Despite what Mike Rowe will tell you, “Dirty Jobs” aren’t an excuse to stay dirty. So says Butch Welsch, Owner of Welsh Heating & Cooling in St. Louis. In an op-ed piece featured in Air Conditioning, Heating and Refrigeration NEWS, Welsch wrote how “disturbed” he was in the professional appearance — or lack thereof — of contractors and employees during evening functions he had recently attended.

Welsch was disheartened to see a large number of the people he came across wearing jeans and t-shirts that were either torn, covered in dirt or both. He doesn’t propose changing clothes several times during the workday, but maintains that service techs and contractors should change out of their dirty uniforms when representing their companies at an evening function.

Welsch’s dismay isn’t limited to attire, either. Vehicles are another part of a company’s first impression, and Welsch said, “I was at a stop sign the other day and next to me was an HVAC truck that I thought had just finished an off-road race. First some of the lettering was peeling off, and the truck was just filthy.”

Some good points are made about a company needing to make a good first impression, and that many customers will balk at the idea of letting someone into their home whose clothes and shoes are caked with dirt. Also, if it looks like a vehicle hasn’t been well taken care of, what does that say about the maintenance and care that employee will provide for the HVAC system they’re installing or servicing?

However, Welsch is coming at this from an owner’s point of view, and owners generally don’t care about the details, they just want things done the way they want them done. But that’s easier said than done in some cases. How much time did the contractors and employees have between getting off work and heading to the functions Welsch was attending? And isn’t it the owner’s job to pay for things like the lettering on company trucks?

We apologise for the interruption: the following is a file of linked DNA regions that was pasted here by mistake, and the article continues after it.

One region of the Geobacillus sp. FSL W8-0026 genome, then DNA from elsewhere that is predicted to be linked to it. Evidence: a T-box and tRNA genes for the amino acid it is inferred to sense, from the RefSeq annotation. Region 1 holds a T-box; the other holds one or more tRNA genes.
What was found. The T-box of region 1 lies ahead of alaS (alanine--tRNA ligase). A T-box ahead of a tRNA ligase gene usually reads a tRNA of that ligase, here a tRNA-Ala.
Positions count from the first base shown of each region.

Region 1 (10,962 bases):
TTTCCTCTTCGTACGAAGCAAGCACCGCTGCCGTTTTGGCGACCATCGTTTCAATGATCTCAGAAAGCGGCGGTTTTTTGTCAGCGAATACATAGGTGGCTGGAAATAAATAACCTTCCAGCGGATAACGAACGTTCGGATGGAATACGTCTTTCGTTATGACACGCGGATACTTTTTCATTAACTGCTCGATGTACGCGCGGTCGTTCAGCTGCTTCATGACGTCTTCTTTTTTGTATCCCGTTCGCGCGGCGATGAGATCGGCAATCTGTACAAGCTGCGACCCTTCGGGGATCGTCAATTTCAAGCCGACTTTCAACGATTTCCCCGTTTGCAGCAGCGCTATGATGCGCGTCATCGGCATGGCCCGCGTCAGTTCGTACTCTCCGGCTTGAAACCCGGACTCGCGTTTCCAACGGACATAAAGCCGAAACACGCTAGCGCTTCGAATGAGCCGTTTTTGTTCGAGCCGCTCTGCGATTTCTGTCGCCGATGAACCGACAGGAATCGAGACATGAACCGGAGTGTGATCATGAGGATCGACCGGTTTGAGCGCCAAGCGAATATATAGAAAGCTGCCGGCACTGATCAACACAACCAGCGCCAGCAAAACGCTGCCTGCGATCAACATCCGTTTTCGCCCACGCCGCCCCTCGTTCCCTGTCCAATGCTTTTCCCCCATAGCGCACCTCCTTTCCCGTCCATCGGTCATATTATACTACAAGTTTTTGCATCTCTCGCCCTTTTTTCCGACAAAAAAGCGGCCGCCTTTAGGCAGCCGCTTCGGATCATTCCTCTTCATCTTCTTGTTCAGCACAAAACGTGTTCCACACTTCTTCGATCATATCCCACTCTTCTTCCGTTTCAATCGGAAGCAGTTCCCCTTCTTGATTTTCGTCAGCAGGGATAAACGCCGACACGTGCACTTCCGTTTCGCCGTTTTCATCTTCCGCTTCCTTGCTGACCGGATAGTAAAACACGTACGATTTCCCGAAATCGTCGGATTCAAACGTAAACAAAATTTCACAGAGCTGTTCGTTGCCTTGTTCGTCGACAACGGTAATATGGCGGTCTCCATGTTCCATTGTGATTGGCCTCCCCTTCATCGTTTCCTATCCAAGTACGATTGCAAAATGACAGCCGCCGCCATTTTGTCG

It probably goes both ways: employees need to take extra care of their appearance whenever possible, especially during networking events filled with people from all walks of life, not just tradesmen. Company vehicles should be washed regularly, and any caked-on dirt and grime on things like boots or jackets should be cleaned as to not give the appearance that the employees in question can’t keep their workspaces clean. But owners and managers need to provide the guidance and resources to make this happen. Make it clear that cleanliness is something to always be strived for, and be proactive in terms of keeping vehicles looking up to date and workers in uniforms that aren’t torn or stained.

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